Canada

Thursday, December 5, 2019 - 08:00

MNI POLICY: Lane: BOC `Charting Our Own Course' Amid Fed Cuts


By Greg Quinn

OTTAWA (MNI) - Bank of Canada Deputy Governor Tim Lane said there is "no reason" to follow Fed rate cuts because domestic spending has held strong amid global trade wars.

The economy is close to full capacity and inflation will temporarily move above the BOC's 2% target next year on gasoline prices, Lane said Thursday. Business investment has been surprisingly strong and wage gains are helping consumer spending, signs growth will pick up again after being slowed by a drop in exports in the third quarter.

The speech "Charting Our Own Course" defended keeping one of the world's highest policy rates as the Fed cut three times while Japan and Europe dive further into extraordinary stimulus. Canada's dollar surged Wednesday as the BOC held its 1.75% rate citing signs the global economy is stabilizing, leading investors to cancel some bets Canada would join the rate-cut cycle next year.

"There is no reason for the Bank of Canada to move in step with the Fed," Lane said in the text of a speech he's giving in Ottawa. "The tone of developments in recent weeks gives us more confidence in the outlook for growth and inflation."

Future actions will consider trade risks and "sources of resilience" in domestic spending, he said. Damage to exports and business spending remains the biggest risk to the outlook, but that must be weighed against strains in household finances through a housing boom that is showing signs of life again.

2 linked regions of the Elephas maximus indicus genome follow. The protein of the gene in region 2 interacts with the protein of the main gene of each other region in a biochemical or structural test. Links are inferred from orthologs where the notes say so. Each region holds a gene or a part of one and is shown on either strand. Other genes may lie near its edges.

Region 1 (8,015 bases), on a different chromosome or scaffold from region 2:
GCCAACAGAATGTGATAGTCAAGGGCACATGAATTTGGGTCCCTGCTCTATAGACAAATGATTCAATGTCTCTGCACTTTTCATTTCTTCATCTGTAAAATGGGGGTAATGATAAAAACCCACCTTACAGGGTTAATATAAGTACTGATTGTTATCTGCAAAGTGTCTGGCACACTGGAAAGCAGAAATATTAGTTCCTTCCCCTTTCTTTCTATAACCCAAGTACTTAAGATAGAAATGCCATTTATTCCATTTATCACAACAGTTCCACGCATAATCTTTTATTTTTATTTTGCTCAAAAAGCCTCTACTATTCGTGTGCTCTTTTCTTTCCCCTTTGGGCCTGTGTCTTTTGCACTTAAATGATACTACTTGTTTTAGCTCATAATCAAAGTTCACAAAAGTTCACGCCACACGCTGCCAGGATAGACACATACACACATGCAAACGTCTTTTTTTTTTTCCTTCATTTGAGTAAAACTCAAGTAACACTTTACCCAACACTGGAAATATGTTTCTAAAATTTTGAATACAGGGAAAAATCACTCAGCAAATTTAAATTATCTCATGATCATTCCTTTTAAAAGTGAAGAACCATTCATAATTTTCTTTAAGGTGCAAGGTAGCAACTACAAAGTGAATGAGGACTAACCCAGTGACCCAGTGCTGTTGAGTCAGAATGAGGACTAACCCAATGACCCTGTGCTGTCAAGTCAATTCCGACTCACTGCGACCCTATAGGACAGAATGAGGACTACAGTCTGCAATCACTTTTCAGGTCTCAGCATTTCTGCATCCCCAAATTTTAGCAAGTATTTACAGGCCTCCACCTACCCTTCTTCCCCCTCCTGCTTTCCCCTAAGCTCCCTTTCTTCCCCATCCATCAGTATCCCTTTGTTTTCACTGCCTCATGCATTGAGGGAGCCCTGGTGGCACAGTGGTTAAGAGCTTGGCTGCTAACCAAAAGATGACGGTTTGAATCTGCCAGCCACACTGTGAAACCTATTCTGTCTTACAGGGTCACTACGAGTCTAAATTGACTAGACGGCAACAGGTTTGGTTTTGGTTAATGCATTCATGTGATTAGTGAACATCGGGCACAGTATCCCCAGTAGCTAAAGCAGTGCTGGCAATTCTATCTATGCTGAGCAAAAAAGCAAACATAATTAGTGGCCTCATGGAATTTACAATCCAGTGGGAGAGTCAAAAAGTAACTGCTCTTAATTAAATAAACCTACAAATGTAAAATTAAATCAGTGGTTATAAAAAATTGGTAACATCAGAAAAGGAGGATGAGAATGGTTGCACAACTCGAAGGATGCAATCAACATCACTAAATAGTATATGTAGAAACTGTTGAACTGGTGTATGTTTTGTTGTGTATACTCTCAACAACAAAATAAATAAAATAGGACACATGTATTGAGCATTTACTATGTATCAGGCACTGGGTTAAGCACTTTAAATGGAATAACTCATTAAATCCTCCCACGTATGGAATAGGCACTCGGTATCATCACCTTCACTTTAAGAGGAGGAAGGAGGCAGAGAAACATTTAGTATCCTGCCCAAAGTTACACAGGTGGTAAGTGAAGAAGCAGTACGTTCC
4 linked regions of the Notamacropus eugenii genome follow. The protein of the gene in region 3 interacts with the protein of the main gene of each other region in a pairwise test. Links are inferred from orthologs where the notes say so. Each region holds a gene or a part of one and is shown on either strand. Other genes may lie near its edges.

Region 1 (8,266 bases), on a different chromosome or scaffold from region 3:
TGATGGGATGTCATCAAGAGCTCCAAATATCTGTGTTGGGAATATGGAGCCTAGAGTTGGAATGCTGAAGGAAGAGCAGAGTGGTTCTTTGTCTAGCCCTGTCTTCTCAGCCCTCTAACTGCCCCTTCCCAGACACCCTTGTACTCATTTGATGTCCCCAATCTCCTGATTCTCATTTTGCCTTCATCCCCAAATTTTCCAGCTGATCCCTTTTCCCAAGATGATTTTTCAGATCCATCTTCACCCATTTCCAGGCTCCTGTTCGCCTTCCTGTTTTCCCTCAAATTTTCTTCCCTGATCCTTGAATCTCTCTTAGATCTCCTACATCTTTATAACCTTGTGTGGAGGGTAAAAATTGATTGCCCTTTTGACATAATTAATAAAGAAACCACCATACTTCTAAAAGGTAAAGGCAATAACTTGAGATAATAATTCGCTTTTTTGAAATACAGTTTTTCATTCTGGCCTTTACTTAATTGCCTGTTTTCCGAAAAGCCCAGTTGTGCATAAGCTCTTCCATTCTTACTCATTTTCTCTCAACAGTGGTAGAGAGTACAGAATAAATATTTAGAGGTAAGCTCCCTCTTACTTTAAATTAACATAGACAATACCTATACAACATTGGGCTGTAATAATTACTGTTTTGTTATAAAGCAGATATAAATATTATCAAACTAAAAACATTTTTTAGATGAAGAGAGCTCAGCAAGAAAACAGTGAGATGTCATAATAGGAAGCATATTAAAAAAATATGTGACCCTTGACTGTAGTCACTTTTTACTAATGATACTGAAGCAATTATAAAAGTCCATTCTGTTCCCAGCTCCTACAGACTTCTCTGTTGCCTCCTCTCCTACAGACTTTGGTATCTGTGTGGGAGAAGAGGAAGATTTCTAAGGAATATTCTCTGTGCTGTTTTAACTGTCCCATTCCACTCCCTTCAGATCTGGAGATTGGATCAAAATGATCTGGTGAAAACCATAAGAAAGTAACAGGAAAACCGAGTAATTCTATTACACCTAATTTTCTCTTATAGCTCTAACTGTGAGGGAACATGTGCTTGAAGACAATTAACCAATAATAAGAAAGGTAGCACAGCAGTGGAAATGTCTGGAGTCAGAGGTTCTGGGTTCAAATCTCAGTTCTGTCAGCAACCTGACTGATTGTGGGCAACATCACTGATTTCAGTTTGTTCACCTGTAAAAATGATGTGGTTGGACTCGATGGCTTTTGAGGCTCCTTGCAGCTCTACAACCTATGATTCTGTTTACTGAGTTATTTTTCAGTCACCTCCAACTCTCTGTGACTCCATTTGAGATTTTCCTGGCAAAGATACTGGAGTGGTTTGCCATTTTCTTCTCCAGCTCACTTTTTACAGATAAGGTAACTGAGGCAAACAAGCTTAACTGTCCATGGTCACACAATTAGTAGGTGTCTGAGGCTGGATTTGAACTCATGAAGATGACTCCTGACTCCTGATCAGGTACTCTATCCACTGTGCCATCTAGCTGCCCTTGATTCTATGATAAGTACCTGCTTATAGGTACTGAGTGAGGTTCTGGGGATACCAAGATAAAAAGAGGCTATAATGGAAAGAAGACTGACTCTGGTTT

Recent news on trade has been "mixed" and uncertainty will persist even if the U.S. and China come to an agreement, Lane said. "Although a global recession is not in our baseline forecast, questions remain about whether market pricing fully reflects the risks inherent in the current global situation," he said.

"Canada also has notable strengths, and inflation remains on target," Lane said. "It is because of this strength amid the turmoil that we say Canada is resilient, although it is not immune. This resilience has helped the Bank of Canada chart its own course in monetary policy."

--MNI Ottawa Bureau, +1-613-314-9647, greg.quinn@marketnews.com

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